There are multiple factors involved with digital marketing, and the most effective digital marketing strategy incorporates all the above elements while offering value. Be sure to tell a complete story and provide an attractive experience for your audience.

It is still digital marketing if your team only uses social media marketing and email marketing to interact with target audiences. So, what’s missing?

A complete digital strategy. Next, we’ll explore how digital strategy goes further.

Digital Strategy for Data-Driven, Customer Experience

Digital strategy takes things a step further with data-driven implementation to impact overall business objectives.

Organizations, small and large, navigate the oceanic mass of information – coined Big Data – to understand consumer behavior and to help organizations adopt new ways of engagement with consumers. Before, the relationship between consumer and brand was a one-way communication exchange. Digital strategy has interrupted that dynamic to achieve a more cohesive goal.

The dynamic has shifted in favor of the consumer’s experience. Data allows brands to execute operations like digital marketing more effectively. For instance, digital marketing is now less about getting the product in front of target audiences, more about understanding your audience, and ways to bring them consistent value.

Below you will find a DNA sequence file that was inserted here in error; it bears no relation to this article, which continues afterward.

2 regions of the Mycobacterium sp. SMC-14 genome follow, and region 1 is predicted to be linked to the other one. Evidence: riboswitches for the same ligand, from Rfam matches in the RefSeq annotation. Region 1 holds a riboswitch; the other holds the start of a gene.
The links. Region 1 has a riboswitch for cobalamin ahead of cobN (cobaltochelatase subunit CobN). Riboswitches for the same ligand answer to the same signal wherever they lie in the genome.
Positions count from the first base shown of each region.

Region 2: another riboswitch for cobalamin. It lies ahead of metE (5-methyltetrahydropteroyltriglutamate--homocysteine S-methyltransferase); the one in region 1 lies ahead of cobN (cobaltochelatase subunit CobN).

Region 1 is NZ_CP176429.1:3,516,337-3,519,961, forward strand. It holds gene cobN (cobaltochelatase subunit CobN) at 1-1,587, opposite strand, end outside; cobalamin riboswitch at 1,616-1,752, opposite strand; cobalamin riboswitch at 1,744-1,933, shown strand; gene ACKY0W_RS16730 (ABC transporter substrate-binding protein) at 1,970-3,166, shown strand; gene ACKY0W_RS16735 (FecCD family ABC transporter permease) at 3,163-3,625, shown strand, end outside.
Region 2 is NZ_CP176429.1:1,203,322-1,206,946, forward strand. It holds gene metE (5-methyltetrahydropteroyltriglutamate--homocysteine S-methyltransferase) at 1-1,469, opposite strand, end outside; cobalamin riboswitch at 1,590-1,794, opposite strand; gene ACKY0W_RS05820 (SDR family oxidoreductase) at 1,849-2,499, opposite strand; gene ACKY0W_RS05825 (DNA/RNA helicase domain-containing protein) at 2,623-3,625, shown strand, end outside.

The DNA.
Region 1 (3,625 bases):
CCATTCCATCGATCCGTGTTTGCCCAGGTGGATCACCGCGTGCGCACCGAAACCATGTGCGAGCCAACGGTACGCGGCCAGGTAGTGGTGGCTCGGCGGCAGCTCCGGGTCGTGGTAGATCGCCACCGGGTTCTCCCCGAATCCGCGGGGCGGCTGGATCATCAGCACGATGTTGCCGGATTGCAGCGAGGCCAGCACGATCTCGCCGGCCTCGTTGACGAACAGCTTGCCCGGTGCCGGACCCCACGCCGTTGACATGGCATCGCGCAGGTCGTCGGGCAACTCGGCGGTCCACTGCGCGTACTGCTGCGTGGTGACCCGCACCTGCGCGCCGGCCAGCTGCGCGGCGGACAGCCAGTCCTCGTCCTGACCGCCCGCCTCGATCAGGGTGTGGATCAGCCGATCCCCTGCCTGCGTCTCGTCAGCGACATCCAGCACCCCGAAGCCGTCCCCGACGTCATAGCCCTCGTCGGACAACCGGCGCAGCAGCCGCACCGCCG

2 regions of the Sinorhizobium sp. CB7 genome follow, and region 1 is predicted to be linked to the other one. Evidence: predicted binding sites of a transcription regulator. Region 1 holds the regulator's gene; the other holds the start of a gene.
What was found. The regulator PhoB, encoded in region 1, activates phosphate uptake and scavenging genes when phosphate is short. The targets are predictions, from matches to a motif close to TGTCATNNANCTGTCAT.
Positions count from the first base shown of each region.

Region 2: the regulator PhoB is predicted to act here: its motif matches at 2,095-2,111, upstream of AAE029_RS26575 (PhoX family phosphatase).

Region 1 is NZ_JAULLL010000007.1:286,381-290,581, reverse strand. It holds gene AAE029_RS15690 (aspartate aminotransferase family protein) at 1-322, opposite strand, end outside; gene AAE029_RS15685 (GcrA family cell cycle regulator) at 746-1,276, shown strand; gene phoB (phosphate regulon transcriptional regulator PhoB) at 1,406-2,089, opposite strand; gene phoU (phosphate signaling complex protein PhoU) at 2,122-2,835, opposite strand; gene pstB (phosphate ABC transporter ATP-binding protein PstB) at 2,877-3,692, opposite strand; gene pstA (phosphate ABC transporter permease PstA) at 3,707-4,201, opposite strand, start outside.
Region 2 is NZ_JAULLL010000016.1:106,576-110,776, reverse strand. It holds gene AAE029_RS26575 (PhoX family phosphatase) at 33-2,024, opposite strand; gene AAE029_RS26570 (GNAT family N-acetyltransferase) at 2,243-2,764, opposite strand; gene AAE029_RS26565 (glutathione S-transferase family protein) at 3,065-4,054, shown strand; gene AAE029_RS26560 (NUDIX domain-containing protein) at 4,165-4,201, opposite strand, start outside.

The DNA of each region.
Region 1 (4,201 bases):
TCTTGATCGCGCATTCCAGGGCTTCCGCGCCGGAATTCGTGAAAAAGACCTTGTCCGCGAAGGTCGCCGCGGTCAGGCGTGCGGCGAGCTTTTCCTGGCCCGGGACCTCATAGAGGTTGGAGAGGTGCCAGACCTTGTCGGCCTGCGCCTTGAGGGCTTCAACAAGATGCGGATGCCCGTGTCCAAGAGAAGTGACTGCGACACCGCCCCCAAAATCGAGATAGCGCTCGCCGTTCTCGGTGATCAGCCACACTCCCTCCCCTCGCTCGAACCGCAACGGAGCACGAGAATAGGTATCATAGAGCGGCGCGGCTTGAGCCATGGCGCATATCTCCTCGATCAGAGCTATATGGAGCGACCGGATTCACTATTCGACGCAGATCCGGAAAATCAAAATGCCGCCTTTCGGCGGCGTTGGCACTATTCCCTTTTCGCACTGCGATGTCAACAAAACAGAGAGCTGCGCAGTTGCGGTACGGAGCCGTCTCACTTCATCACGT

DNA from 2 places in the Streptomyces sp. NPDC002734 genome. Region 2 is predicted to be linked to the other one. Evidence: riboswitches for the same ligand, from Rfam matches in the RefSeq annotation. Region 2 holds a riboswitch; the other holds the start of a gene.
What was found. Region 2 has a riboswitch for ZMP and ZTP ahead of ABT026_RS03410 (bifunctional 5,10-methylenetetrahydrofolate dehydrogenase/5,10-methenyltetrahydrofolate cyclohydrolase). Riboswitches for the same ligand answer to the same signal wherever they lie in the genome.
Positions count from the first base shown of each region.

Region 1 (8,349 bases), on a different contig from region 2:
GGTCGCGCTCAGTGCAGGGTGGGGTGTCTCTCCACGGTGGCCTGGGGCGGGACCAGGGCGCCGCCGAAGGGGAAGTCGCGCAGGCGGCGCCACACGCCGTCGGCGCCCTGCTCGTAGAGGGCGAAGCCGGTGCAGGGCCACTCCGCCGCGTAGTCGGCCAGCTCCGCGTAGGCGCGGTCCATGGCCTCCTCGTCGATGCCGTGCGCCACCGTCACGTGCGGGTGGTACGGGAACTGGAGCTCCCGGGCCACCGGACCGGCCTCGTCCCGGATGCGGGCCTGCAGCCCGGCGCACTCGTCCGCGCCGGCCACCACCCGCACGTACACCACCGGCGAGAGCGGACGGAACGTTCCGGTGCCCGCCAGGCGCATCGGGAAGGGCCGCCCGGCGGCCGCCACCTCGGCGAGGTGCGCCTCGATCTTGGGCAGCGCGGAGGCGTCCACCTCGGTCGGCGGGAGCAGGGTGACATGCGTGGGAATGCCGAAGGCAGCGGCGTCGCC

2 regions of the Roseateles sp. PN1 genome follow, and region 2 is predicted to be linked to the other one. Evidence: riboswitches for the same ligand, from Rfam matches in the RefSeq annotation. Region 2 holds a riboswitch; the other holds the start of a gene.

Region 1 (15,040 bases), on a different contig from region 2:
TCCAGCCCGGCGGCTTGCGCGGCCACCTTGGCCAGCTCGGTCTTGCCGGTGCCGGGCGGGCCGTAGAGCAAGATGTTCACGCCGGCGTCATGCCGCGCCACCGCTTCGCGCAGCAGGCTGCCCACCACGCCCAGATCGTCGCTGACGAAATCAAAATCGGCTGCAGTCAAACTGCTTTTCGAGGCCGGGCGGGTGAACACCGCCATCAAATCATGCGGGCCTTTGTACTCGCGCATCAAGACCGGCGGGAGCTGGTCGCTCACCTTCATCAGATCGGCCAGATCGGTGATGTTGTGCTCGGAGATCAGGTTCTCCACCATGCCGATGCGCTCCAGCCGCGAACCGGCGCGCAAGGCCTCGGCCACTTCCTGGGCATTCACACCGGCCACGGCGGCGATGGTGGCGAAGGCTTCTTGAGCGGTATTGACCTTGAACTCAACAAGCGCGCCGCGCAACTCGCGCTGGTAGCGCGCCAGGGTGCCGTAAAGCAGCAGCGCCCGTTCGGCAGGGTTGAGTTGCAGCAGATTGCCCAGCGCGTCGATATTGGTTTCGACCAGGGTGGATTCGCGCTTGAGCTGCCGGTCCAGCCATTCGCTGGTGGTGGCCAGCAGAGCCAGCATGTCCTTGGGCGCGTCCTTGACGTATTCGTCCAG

Activating Digital Strategy

The difference between digital strategy and digital marketing are the end goals. Digital strategy seeks to investigate the current state of operations for your organization to understand what customers and employees are experiencing. Some questions you should consider asking to determine where digital strategy is being used and if it is effective include:

  1. Are our marketing, sales, and operational goals integrated to achieve a common objective?

  2. Where are your consumers experiencing pain points in their interaction with your brand?

  3. How can digital solutions improve those pain points?

  4. What data is available based on consumer interaction?

Organizations leverage process automation and analytical tools to consolidate data into digestible stories that can be translated into proactive responses to the market.

Ultimately, digital strategy helps your small business (and large companies) effectively achieve data-driven outcomes that provide greater value, integrate operations, and successfully accomplish digital marketing.

Need help with digital strategy? Ask a consultant.

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1 Comment

Excellent presentation on Digital Strategy vs. Digital Marketing. May I add that a digital strategy with a flow chart can also be used to visually see the direction of information and the user's journey. Also, digital marketing can be measured and tracked with the use of Google analytics viewing the information flow by channels. Using both can give you an idea of what is working and what is not, with the opportunity to make necessary changes, i.e., do you really need to spend that much on Facebook ads?